Wisconsin ethanol producers receive boost from state

By Jerry W. Kram | November 03, 2008
Wisconsin, the ninth largest ethanol producer in the United States, has continued to invest in the future of alternative energy production within its borders by recently funding new technology for ethanol production and upgrading its transportation infrastructure that would help move ethanol to market.

Gov. Jim Doyle authorized the Wisconsin Energy Independence Fund to award up to $500,000 to five to 10 communities to help them create voluntary plans to derive 25 percent of their transportation and electrical energy from renewable sources in the next 25 years. Communities can obtain an application at http://power.wisconsin.gov before the Dec. 15 deadline. The grants will allow communities to hire an energy independence coordinator to create a baseline of information on the consumption of electrical energy, liquid fuels and potential feedstocks, or renewable sources of power, for future use.

The WEIF also allocated $600,000 for ethanol research in September. C5-6 Technologies Inc. in Middleton, Wis., will receive $350,000 to develop new enzymes to increase ethanol yields at corn-based ethanol plants. The company will isolate and commercialize thermostable enzymes that will recover more starch from ground corn than current enzymes. Also, Great Lakes Ag Energy LLC in Madison, Wis., was awarded $250,000 to perfect a pretreatment process for producing cellulosic ethanol.

Several other grants from the WEIF were announced in September, as well. Grand Meadow Energies LLC in Stratford, Wis., received a $265,000 state grant to optimize ethanol production from whey wastes, using the ethanol plant's byproducts to raise algae to produce biodiesel. American Science and Technology received a $150,000 grant to research the development of biofuels and industrial chemicals from woodchips, wood waste and switchgrass. Best Energies Inc. in Madison, Wis., received a total of $1 million, half in grants and half in loans, to develop and implement technology that will allow its facility to use corn oil from ethanol plants as a feedstock for biodiesel production.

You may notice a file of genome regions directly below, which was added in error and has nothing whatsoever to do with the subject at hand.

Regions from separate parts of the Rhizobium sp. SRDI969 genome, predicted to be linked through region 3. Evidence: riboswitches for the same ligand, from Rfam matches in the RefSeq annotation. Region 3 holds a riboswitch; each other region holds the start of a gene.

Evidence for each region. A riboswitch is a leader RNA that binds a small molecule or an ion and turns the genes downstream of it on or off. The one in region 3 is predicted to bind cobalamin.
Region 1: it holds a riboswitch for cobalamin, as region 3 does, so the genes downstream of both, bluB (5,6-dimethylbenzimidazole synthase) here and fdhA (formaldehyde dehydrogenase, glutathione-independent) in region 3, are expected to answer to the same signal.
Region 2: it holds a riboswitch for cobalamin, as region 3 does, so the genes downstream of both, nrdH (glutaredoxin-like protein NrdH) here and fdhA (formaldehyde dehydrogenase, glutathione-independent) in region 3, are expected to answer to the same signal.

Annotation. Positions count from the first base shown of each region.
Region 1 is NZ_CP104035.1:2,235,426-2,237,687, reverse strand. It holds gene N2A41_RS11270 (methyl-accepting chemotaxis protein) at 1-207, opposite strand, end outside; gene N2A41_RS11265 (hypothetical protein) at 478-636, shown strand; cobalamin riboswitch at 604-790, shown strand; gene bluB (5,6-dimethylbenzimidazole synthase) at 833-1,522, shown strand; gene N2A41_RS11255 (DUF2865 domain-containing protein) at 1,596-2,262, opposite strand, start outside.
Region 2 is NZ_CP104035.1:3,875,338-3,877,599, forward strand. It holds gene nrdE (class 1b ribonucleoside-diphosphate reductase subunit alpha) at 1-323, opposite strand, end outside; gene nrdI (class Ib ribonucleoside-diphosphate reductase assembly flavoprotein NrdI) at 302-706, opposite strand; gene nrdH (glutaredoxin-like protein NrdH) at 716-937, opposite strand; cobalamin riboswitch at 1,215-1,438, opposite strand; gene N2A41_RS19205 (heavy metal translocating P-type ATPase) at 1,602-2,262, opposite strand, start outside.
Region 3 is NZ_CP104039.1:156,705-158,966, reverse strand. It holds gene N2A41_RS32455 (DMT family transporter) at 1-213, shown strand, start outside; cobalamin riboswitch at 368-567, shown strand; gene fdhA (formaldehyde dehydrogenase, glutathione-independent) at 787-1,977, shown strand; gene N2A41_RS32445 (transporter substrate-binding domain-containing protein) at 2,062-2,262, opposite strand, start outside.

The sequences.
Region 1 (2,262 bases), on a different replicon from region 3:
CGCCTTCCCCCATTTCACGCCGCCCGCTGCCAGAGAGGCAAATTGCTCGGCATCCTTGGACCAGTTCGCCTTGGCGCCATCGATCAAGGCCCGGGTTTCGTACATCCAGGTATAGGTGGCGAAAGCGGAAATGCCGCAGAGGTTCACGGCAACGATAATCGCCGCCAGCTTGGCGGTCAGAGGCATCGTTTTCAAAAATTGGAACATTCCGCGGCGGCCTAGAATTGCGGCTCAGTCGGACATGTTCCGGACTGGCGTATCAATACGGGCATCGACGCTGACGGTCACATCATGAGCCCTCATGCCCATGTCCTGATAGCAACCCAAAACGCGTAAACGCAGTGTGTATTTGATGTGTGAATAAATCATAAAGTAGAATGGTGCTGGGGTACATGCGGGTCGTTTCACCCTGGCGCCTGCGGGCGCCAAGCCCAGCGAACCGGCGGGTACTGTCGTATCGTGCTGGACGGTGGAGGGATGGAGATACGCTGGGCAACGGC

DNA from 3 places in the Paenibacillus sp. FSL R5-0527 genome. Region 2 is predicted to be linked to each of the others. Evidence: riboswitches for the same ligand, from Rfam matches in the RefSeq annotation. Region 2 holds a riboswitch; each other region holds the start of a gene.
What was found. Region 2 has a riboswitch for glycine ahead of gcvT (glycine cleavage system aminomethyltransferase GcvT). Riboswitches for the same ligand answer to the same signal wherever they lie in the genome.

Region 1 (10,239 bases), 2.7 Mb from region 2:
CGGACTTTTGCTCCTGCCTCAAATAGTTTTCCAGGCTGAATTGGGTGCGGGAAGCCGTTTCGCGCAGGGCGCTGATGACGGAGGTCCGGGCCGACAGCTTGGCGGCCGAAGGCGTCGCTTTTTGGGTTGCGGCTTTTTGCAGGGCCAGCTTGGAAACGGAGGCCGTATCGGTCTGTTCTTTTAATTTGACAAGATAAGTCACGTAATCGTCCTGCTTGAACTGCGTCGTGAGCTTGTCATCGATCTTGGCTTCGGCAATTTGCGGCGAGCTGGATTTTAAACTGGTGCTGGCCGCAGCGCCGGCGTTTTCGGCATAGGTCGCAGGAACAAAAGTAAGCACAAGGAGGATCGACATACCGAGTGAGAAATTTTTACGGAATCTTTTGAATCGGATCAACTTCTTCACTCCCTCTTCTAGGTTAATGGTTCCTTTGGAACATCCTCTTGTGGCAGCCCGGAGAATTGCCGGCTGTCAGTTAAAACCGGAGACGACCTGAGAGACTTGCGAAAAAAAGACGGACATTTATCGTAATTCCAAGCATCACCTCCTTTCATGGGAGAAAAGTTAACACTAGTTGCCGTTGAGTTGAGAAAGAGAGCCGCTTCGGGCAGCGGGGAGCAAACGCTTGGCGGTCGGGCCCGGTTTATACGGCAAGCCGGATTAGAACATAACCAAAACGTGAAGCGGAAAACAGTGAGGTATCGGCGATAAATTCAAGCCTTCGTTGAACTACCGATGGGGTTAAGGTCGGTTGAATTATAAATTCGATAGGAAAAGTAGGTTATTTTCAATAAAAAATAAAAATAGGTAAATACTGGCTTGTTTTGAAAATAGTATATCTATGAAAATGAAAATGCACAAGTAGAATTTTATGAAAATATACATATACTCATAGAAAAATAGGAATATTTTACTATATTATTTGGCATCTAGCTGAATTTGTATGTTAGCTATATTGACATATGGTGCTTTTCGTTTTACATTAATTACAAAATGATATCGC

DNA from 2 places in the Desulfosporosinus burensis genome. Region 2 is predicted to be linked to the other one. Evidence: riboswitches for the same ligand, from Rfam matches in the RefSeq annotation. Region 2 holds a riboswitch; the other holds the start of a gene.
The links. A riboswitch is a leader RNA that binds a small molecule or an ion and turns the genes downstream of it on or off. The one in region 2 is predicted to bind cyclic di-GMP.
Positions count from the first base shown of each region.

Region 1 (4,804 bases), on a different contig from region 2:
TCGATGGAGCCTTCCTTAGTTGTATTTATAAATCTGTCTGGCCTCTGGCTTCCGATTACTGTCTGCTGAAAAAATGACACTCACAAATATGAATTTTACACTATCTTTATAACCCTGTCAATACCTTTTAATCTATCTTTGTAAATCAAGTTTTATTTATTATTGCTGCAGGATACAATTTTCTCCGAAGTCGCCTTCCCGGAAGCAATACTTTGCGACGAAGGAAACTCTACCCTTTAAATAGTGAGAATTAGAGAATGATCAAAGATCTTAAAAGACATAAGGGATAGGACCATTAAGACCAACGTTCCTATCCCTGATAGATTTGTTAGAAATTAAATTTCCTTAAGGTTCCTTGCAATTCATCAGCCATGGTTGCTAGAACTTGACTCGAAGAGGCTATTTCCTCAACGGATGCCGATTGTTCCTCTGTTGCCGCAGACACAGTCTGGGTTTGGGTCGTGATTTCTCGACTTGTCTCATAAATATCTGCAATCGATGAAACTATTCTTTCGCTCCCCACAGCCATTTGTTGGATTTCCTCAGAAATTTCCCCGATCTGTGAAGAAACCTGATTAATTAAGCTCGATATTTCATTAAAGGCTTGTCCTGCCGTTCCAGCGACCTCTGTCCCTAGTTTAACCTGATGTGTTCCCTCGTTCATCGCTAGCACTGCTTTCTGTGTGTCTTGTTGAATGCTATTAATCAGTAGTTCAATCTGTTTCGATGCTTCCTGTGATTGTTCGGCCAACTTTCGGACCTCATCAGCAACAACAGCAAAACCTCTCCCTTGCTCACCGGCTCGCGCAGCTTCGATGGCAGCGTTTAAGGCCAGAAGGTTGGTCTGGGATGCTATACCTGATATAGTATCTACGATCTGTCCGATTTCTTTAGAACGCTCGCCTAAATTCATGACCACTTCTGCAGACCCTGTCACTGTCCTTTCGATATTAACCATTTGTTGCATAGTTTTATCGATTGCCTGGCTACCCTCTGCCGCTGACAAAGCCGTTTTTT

The state will also spend more than $16 million to upgrade its rail lines, in part to handle increased transportation of ethanol. Specialty Ingredients LLC in Watertown, Wis., received a $737,700 award to build a rail track and facility to more efficiently transport ethanol and other products. The funds will allow the company to construct a double-spur track with a load-out facility to serve other local companies shipping ethanol and other products. The project will reduce the number of trucks on state highways, and create savings in shipping costs for items including bentonite, ethanol, corn meal, distillers dried grains, sugar, salt and cement. In addition, River Valley Energy LLC in Beaver Dam, Wis., received a $3 million loan to construct rail yard facilities, and grain-based ethanol loading and receiving facilities at a new ethanol production facility being developed at Prairie du Chien, Wis. "Freight rail plays a critical role in Wisconsin's transportation system, moving 150 million tons of commodities every year, and driving economic growth and strengthening our agricultural economy," Doyle said. "The grants and loans will develop our freight rail capabilities, and allow great companies like Specialty Ingredients to retain jobs and grow right here in Wisconsin."